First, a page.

UKG expects weeks of downtime after ransomware attack
UKG (formerly Kronos), a company that provides payroll and human resource management software, said today that it might need up to several weeks to restore cloud systems impacted by a ransomware attack that hit its systems over the weekend.
According to an email sent to customers today, the incident impacted Kronos Private Cloud, a cloud-hosted version of the company's classic self-hosted payroll and HRM software.
Not all Private Cloud servers were hit, as the company had segmented its cloud infrastructure. Impacted services currently offline include:
"At this time, we are not aware of an impact to UKG Pro, UKG Ready, UKG Dimensions, or any other UKG products or solutions, which are housed in separate environments and not in the Kronos Private Cloud," UKG Executive Vice President Bob Hughes told customers in emails sent out today.
Self-hosted solutions are also not impacted, the company said in a forum post, as these resided inside customer environments and were not connected to its cloud infrastructure.
"Given that it may take up to several weeks to restore system availability, we strongly recommend that you evaluate and implement alternative business continuity protocols related to the affected UKG solutions," Hughes told customers.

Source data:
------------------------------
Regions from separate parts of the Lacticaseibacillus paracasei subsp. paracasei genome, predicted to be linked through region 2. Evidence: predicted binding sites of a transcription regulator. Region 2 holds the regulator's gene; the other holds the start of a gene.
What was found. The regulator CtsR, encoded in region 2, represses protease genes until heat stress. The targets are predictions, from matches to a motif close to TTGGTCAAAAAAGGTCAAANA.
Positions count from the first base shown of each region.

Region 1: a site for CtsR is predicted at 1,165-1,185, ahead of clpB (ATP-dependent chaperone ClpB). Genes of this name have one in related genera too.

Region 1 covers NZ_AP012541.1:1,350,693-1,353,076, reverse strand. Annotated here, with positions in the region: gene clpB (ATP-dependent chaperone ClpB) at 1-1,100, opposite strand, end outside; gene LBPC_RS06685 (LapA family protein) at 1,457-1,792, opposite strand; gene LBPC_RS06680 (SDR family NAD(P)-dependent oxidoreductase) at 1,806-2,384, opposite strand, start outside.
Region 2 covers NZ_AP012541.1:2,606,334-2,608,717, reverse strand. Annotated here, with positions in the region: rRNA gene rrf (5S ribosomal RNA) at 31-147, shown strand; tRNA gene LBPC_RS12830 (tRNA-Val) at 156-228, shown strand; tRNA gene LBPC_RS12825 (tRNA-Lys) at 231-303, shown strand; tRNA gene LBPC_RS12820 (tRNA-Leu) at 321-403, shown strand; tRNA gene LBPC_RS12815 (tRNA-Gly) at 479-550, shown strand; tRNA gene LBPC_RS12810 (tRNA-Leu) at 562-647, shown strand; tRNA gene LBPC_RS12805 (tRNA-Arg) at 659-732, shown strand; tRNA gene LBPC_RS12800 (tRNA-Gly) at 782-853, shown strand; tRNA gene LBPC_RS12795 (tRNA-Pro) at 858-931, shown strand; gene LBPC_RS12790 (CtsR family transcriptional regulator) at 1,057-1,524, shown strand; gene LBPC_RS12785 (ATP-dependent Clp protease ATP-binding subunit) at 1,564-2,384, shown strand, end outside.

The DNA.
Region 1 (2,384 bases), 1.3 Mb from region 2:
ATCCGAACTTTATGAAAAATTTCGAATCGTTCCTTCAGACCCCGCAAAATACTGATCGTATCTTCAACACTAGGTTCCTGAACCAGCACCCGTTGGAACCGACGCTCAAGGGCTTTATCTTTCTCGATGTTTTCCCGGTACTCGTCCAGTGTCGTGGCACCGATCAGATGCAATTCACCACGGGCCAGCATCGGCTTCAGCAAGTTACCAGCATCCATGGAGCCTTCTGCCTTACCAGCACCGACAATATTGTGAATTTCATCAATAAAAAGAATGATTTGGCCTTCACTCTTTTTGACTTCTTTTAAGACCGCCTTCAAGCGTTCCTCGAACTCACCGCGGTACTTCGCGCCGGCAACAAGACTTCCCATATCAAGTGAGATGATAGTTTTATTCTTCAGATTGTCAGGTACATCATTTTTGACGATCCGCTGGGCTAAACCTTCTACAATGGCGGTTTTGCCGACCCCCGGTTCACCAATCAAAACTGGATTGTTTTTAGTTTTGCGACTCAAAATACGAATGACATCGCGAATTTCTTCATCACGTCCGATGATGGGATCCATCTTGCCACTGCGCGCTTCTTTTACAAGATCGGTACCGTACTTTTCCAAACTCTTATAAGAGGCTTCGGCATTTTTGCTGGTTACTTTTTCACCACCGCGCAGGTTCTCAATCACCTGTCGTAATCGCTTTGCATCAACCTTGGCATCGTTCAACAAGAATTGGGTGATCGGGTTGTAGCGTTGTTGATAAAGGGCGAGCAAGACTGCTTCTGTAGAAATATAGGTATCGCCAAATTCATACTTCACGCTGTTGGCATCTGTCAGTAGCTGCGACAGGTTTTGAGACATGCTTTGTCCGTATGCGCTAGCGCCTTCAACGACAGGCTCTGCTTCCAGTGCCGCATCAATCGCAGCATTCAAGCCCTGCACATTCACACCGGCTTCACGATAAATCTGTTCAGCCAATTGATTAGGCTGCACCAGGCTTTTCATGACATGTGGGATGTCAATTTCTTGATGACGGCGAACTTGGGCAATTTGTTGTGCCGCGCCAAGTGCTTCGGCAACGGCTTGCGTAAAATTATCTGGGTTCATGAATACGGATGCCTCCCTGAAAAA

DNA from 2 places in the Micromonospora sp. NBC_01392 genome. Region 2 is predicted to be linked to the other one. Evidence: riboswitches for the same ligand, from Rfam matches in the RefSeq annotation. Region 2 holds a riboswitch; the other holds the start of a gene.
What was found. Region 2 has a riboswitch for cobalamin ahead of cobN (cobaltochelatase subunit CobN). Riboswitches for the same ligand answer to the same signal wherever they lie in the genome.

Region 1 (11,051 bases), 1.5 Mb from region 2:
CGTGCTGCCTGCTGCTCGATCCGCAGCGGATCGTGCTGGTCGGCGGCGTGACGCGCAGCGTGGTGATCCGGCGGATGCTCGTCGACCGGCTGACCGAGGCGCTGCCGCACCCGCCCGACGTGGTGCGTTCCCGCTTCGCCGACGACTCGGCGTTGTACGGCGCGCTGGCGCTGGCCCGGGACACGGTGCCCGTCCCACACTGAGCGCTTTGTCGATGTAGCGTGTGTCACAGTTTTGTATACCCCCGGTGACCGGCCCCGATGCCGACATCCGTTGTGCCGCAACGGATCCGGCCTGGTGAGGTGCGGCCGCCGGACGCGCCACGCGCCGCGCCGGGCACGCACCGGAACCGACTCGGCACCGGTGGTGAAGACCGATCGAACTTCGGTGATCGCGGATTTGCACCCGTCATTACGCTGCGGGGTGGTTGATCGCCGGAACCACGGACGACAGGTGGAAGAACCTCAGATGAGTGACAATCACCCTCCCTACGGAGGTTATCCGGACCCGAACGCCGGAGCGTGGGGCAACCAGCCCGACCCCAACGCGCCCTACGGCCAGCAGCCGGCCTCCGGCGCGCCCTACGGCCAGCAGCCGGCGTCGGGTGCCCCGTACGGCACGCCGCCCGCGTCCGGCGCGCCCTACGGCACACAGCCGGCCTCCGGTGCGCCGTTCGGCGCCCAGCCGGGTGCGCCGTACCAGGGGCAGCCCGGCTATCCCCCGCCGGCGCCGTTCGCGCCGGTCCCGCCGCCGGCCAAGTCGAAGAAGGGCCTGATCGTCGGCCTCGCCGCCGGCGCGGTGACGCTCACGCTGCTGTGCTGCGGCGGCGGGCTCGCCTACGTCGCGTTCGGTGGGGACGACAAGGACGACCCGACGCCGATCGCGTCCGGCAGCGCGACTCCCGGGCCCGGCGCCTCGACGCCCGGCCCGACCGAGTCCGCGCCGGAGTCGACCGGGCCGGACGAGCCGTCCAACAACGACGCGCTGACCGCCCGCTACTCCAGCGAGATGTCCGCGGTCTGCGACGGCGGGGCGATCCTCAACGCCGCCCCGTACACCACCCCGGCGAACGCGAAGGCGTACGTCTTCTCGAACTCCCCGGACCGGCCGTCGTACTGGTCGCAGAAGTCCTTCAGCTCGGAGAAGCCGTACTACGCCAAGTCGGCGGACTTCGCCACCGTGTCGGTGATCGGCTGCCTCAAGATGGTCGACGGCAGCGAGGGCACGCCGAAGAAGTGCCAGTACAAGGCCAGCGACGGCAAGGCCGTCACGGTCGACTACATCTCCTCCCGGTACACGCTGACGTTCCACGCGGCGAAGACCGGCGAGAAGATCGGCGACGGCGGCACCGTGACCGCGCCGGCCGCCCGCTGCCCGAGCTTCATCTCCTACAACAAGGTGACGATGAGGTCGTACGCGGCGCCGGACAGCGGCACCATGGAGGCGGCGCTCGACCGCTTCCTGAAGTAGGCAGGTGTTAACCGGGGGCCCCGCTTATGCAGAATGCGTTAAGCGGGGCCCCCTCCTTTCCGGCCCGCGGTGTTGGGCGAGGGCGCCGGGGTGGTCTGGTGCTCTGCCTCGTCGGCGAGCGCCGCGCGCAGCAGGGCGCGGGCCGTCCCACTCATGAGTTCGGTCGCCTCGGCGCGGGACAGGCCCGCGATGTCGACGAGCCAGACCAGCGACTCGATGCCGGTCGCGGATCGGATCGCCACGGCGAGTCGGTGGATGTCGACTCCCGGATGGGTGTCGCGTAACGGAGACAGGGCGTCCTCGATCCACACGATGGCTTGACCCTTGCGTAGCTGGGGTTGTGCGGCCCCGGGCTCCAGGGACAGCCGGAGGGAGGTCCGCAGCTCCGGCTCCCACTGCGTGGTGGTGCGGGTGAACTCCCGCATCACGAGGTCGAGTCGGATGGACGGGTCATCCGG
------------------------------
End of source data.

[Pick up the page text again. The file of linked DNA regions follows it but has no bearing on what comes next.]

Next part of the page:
A UKG customer, who notified The Record about the incident earlier today, said they haven't been able to access any worker schedules and payroll information, which is currently impacting their ability to pay salaries just ahead of the winter holidays. The customer said they still plan to pay out bonuses, which will somewhat mitigate any salary delays.
"At least they didn't lie about expecting weeks to recover," the impacted customer told The Record.
"We are a small operation, and when we got hit by ransomware, it took three weeks to restore everything," they added.
A UKG spokesperson did not return a request for comment seeking additional details about the attack and its potential cause.
Catalin Cimpanu is a cybersecurity reporter for The Record. He previously worked at ZDNet and Bleeping Computer, where he became a well-known name in the industry for his constant scoops on new vulnerabilities, cyberattacks, and law enforcement actions against hackers.